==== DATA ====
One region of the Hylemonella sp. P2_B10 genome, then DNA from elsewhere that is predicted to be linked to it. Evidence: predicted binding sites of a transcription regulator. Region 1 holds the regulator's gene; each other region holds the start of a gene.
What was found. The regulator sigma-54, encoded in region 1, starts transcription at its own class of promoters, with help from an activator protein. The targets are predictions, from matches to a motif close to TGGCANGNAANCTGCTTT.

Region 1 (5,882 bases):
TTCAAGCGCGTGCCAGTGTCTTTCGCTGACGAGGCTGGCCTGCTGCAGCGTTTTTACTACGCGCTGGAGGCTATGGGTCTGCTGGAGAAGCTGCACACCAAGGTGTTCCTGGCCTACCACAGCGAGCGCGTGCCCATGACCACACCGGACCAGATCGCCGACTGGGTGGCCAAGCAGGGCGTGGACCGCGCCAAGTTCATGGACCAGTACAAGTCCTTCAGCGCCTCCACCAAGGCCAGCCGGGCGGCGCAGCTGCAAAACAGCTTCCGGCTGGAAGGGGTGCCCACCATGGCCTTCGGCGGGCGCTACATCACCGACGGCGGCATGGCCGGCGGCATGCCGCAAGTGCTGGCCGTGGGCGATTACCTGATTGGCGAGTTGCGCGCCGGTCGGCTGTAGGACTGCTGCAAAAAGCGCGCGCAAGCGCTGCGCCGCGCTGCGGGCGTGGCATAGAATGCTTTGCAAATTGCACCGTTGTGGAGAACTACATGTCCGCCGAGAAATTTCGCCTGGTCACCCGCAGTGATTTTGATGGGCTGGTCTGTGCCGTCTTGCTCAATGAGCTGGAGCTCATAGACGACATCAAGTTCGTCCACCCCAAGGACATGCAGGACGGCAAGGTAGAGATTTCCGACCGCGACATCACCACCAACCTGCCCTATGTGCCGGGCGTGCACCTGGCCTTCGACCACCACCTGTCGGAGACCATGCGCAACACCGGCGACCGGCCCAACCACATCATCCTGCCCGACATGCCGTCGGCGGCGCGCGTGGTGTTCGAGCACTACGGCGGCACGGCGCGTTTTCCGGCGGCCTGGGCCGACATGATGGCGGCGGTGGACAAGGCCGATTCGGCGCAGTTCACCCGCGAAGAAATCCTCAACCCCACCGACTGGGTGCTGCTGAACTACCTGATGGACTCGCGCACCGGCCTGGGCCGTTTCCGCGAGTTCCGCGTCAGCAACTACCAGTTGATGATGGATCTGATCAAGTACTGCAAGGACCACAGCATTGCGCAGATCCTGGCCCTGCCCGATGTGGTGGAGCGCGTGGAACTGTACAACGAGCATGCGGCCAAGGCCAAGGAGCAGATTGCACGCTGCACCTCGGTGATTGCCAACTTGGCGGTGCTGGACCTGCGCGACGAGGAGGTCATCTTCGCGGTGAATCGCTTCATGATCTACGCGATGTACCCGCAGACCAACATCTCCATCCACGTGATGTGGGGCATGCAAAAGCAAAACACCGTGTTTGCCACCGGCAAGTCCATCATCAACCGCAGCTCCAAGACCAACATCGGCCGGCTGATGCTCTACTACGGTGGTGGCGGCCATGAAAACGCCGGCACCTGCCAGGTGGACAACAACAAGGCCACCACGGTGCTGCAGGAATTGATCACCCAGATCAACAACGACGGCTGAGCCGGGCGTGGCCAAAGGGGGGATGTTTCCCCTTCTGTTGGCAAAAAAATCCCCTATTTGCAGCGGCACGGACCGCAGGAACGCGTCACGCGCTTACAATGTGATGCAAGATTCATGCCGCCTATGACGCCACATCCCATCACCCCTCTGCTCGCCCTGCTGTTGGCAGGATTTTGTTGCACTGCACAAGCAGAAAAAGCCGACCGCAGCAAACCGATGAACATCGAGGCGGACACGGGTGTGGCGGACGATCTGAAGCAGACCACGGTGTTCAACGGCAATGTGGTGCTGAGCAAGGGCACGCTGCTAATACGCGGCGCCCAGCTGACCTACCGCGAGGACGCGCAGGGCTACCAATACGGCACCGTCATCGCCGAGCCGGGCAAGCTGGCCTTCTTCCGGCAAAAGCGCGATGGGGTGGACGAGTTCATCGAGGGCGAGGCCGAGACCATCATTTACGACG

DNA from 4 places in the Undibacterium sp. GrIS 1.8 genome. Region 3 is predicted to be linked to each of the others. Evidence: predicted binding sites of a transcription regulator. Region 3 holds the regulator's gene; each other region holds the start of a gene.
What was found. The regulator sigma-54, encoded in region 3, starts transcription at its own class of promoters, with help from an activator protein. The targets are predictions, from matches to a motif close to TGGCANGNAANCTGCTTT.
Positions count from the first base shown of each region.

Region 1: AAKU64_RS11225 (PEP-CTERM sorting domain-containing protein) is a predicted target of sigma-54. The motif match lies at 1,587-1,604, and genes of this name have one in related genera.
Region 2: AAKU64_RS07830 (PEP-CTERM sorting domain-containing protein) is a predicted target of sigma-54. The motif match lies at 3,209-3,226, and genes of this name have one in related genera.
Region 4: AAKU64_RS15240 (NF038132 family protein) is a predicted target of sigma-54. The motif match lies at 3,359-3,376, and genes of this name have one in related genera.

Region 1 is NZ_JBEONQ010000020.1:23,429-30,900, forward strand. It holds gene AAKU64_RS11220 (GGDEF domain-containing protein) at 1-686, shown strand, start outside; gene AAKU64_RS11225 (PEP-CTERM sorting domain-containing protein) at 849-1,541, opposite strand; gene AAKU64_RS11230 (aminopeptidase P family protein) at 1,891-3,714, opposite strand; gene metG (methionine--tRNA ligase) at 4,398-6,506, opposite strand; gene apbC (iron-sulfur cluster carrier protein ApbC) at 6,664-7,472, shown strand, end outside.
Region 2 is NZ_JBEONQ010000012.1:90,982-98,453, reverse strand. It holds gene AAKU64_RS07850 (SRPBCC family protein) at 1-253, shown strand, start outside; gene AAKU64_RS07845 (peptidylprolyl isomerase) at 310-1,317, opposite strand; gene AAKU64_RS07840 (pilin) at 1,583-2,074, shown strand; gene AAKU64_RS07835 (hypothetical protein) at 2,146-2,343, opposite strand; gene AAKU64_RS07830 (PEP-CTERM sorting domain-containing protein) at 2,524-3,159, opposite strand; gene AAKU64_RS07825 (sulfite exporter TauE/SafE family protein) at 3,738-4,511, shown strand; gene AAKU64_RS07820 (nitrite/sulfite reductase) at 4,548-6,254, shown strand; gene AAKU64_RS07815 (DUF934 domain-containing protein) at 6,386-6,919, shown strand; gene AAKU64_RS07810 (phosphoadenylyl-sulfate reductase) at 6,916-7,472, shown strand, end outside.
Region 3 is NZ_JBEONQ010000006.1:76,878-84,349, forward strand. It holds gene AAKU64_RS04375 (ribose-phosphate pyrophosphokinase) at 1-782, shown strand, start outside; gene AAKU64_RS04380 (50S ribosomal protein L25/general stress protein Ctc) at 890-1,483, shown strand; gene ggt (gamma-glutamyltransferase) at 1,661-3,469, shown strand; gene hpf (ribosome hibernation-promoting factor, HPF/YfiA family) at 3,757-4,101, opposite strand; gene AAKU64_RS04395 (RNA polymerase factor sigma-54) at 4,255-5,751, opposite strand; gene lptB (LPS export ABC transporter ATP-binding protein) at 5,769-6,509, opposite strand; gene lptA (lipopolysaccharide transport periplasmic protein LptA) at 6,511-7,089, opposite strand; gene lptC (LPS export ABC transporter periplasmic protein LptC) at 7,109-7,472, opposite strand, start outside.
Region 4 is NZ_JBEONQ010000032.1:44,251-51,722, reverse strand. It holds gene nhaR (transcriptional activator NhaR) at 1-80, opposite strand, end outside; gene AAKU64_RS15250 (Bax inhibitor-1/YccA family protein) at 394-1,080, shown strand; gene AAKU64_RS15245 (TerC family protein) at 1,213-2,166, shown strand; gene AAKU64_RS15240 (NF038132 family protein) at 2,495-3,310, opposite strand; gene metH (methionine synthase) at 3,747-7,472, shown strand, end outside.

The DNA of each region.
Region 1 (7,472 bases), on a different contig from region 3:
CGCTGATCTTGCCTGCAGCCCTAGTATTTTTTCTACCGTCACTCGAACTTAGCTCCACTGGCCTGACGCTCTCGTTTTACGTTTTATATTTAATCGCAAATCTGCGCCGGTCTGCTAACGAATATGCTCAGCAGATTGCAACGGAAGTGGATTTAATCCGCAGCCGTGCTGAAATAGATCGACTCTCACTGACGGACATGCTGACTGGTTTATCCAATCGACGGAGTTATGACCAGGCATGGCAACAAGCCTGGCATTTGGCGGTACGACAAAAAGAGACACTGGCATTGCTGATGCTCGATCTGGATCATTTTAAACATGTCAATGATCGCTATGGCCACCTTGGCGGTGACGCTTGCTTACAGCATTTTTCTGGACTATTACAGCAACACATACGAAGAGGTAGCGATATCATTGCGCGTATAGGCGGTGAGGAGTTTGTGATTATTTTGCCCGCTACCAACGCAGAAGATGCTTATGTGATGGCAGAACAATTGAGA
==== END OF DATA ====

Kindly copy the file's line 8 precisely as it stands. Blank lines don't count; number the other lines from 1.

Region 1: AAKU64_RS11225 (PEP-CTERM sorting domain-containing protein) is a predicted target of sigma-54. The motif match lies at 1,587-1,604, and genes of this name have one in related genera.